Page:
Although something needed to happen on the surface of the sites, the land had certain limitations that made it difficult to use.

“The surface reserves are depleted. So nothing else can be mined from the surface… Everywhere this is gone, there is no coal left. It’s completely been turned over and taken out,” Chapman said. “When you take the coal out and the ground is not compacted, you really can’t build back on top of it without a lot of work. Some of these old mining areas, solar, wind, things like that still work on them.”

The panels will be specifically made with the conditions of the site in mind and will be able to withstand the shifting of the ground underneath them.

Commissioners hope that the work that they and others on the project have done so far can help provide a model for the state moving forward.

“I hope that we actually have the design that that that the rest of the state will follow along with the other counties that I’m sure have some sort of resources, whether it be a solar or some other alternate energy aspect,” Commissioner Gary Roberts said. “It’s an outside of the box, a different paradigm shift of thinking, and we were able to identify a resource we have.”

The project has drawn mixed opinions at the state level. When asked about the project specifically in one of his briefings, Governor Jim Justice expressed some trepidation.

“If we don’t watch out, it’s going to take away our tax dollars. Those dollars are somehow going to be used against us to try to kill coal. I’m not there,” Justice said.

Those comments came the same day the governor vetoed a bill that would have expanded solar energy capacity for utility companies. He opposed the bill for the same reasons he was hesitant about the Nicholas County project, saying he was worried about the impact on coal companies.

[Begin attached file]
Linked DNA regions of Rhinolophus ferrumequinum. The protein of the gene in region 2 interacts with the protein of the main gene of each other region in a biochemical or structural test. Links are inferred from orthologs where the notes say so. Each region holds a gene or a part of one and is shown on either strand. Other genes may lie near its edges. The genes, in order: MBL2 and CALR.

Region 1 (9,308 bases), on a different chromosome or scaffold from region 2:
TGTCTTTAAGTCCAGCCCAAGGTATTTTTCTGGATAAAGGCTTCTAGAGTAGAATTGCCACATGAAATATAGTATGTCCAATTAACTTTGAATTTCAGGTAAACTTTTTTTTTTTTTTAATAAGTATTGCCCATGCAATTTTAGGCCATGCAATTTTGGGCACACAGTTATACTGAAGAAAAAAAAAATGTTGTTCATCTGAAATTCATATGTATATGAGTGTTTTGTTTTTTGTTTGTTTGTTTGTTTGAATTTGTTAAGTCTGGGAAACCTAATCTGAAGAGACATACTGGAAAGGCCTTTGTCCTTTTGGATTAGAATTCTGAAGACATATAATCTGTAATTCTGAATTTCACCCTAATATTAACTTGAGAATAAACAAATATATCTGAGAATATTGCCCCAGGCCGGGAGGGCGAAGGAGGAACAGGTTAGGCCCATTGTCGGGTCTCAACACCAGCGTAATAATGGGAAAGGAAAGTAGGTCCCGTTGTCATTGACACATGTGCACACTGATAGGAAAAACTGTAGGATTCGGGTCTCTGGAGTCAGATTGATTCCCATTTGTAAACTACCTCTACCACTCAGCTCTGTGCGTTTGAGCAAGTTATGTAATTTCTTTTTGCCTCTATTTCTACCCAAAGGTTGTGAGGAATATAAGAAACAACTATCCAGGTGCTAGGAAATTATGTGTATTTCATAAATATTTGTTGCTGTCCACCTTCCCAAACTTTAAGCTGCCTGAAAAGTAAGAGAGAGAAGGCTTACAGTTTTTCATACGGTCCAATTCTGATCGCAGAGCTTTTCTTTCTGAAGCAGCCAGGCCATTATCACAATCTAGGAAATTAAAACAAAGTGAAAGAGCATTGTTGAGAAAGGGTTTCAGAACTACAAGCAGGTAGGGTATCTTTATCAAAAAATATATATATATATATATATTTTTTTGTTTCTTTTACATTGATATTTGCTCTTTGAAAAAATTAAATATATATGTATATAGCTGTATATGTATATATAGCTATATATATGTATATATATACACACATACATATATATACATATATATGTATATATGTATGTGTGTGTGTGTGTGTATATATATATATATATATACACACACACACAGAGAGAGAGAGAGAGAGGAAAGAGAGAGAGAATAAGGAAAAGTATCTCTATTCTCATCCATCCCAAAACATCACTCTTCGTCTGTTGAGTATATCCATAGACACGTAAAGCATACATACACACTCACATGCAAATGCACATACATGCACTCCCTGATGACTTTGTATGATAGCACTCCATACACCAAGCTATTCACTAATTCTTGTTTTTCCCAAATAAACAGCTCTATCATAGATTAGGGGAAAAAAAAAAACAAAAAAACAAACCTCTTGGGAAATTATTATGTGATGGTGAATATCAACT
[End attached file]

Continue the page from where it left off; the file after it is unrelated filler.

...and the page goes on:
However, the governor’s concerns do not apply to the Nicholas County project. The sites where solar panels are being constructed no longer hold any coal.

Further, the project will actually boost tax revenue for Nicholas County, since the properties were contributing essentially nothing.

“On our tax rolls it was probably 60 some hundred dollars in taxes that we collect. Now we’re going to collect over $300,000 here for 40 years,” Chapman said.

Newswatch reached out to Governor Justice for clarification on his comments. At the time of publication, he did not return our request.

At the end of the day, the project was the perfect fit. The commission had the land that was perfectly positioned to enter the grid, and there were partners ready to get it done.

It allows Nicholas County to bridge the gap between its history and future.

“We want to build bridges, not walls. We definitely want to bridge our heritage along with the future of West Virginia as well as the United States as a whole,” Roberts said. “We have a lot of jobs and a lot of a lot of ancillary jobs that are dependent upon coal, which we want to make sure that we embrace and continue on with while we pull additional revenue.”